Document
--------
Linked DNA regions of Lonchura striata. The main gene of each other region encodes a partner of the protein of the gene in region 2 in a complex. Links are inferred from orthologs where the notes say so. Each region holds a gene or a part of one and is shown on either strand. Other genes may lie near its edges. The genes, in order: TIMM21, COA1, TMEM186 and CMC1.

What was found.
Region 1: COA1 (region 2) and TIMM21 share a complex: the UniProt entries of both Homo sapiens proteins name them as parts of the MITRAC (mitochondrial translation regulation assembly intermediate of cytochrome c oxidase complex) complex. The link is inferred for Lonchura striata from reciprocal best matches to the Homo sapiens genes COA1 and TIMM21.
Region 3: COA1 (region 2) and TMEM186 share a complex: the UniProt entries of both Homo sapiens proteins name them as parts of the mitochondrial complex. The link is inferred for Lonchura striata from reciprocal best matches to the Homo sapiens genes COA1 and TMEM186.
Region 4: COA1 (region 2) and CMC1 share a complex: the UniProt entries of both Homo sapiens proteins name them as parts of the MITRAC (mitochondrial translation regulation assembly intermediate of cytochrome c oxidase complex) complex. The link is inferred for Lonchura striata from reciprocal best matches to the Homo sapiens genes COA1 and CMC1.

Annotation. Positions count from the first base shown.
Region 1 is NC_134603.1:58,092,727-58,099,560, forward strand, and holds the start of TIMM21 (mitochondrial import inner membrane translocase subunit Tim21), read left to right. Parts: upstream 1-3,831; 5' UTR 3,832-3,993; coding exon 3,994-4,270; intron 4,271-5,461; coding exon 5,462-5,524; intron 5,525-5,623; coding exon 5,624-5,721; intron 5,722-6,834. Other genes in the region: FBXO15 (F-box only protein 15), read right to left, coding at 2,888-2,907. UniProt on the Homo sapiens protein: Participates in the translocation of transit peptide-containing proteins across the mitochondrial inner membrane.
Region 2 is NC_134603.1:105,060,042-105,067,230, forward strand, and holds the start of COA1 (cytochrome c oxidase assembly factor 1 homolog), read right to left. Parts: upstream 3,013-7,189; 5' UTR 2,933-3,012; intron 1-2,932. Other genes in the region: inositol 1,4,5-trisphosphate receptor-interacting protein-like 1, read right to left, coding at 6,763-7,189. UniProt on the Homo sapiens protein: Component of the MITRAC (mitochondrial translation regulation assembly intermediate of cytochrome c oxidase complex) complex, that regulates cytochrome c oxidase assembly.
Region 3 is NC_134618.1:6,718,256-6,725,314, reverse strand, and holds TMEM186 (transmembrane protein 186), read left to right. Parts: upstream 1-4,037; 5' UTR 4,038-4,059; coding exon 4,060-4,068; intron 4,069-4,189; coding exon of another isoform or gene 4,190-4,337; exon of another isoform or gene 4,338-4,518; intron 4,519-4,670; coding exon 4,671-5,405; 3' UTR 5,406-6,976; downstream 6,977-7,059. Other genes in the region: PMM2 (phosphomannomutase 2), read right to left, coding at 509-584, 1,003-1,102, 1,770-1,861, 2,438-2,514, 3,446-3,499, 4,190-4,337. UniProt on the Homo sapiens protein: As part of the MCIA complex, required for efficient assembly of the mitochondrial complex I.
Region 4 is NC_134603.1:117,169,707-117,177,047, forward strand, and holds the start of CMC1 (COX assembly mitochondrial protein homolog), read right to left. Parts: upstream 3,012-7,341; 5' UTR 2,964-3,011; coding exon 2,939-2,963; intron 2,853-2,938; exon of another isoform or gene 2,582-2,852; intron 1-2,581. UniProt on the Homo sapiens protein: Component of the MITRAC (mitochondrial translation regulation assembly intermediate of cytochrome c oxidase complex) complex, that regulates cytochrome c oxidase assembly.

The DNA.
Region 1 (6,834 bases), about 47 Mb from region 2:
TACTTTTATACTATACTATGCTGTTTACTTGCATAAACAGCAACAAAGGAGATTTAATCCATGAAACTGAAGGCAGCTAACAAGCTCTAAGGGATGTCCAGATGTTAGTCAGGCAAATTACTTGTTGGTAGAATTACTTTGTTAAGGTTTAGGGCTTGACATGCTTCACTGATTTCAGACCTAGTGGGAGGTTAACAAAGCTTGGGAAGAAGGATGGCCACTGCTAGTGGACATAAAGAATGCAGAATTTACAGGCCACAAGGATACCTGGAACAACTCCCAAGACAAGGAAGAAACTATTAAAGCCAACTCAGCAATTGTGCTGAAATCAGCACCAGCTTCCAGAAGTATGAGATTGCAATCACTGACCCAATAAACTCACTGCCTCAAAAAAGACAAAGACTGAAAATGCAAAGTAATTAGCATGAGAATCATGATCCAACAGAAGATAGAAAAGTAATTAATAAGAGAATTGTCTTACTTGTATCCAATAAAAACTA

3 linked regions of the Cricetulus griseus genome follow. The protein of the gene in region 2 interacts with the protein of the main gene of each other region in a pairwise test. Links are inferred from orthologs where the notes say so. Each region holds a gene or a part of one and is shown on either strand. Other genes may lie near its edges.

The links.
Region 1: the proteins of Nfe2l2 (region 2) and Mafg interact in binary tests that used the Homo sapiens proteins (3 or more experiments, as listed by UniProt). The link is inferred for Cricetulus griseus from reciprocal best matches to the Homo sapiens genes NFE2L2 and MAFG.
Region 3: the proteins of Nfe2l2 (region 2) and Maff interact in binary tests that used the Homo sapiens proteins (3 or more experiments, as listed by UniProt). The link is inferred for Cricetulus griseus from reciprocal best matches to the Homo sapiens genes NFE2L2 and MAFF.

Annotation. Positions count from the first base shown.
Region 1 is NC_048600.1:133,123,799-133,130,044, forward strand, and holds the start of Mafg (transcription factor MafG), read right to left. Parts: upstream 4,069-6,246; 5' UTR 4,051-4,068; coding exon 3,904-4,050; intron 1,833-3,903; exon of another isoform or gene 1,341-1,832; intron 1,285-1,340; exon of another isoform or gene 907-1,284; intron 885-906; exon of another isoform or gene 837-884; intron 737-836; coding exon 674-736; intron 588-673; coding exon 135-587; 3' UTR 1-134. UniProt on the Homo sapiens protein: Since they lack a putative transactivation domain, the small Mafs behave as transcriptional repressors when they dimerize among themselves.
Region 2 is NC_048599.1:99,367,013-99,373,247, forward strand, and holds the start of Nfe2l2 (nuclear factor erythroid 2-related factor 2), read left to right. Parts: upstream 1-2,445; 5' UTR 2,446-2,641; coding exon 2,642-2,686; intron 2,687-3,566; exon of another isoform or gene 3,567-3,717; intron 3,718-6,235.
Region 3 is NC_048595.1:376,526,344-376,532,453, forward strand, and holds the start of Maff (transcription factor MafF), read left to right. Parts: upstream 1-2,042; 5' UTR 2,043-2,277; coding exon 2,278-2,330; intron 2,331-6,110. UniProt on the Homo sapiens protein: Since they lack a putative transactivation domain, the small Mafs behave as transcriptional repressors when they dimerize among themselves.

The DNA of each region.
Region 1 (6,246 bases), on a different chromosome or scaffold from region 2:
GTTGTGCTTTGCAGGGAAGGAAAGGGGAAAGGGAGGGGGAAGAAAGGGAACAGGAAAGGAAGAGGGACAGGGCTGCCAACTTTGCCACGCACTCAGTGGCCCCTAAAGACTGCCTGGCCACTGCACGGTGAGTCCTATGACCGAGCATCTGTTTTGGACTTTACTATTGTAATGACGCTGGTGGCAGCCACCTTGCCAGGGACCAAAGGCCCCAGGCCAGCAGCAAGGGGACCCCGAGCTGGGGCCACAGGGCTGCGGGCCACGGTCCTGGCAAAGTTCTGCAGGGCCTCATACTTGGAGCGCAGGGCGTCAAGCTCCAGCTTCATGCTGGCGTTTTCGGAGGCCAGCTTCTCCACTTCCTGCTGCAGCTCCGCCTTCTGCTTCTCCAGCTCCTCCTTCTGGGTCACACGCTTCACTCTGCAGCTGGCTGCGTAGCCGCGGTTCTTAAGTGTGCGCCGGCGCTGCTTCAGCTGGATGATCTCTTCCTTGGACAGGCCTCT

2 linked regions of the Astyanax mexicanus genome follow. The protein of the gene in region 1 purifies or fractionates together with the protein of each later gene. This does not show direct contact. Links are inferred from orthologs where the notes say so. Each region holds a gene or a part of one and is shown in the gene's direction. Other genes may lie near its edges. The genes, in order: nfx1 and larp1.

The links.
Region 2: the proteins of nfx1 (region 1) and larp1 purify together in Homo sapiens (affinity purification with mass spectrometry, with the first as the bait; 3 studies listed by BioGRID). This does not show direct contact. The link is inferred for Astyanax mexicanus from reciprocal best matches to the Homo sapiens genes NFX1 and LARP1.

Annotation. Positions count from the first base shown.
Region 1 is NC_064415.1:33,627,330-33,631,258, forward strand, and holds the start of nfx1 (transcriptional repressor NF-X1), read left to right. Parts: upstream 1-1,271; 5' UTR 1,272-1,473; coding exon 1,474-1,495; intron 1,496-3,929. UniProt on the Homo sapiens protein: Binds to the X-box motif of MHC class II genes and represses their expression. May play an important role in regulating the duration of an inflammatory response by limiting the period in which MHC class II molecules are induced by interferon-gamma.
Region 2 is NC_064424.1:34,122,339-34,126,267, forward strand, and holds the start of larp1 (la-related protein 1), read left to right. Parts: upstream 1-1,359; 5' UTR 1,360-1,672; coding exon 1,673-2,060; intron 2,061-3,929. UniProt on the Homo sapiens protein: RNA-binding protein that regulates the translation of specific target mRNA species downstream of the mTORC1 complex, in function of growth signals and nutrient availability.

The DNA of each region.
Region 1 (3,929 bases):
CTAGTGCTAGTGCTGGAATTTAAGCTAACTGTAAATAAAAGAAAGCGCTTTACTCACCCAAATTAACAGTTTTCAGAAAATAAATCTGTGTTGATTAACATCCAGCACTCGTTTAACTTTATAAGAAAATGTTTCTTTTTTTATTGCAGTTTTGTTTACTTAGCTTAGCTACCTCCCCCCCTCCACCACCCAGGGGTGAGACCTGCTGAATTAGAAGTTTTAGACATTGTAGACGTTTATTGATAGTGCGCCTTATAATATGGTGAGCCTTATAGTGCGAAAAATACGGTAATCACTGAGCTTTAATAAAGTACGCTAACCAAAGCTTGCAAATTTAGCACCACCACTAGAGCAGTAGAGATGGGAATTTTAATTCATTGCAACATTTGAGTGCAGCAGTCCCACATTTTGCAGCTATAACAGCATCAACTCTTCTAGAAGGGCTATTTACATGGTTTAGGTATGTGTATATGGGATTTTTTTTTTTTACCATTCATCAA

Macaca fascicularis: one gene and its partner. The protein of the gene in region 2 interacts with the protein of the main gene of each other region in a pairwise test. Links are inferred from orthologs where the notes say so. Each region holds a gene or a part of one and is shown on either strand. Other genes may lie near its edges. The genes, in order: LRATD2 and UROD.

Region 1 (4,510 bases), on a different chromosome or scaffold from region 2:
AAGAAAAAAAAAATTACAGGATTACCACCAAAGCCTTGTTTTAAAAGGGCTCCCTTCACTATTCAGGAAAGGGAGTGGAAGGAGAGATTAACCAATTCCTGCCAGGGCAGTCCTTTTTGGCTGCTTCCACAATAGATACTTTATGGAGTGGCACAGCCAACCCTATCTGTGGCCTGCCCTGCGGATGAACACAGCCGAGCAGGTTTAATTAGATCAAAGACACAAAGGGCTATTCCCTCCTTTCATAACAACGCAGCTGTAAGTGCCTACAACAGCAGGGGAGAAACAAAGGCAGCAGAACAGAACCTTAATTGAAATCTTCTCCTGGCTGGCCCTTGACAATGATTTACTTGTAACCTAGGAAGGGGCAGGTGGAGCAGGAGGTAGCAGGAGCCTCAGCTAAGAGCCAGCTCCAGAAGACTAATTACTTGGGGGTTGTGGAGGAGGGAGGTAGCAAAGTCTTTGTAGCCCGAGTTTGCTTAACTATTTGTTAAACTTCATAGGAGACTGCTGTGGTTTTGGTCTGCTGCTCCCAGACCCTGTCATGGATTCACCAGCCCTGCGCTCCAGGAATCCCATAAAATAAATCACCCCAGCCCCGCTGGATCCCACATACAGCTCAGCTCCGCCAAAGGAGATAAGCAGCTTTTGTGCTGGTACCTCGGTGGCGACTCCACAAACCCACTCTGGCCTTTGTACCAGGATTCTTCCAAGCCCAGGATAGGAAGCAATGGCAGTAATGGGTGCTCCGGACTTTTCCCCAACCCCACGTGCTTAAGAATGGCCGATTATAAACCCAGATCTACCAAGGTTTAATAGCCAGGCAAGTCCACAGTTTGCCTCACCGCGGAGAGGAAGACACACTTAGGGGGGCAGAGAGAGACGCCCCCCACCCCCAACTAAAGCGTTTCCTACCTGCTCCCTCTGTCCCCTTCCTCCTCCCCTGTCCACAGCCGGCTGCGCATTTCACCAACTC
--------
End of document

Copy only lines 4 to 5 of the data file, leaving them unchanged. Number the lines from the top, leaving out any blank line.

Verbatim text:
Region 3: COA1 (region 2) and TMEM186 share a complex: the UniProt entries of both Homo sapiens proteins name them as parts of the mitochondrial complex. The link is inferred for Lonchura striata from reciprocal best matches to the Homo sapiens genes COA1 and TMEM186.
Region 4: COA1 (region 2) and CMC1 share a complex: the UniProt entries of both Homo sapiens proteins name them as parts of the MITRAC (mitochondrial translation regulation assembly intermediate of cytochrome c oxidase complex) complex. The link is inferred for Lonchura striata from reciprocal best matches to the Homo sapiens genes COA1 and CMC1.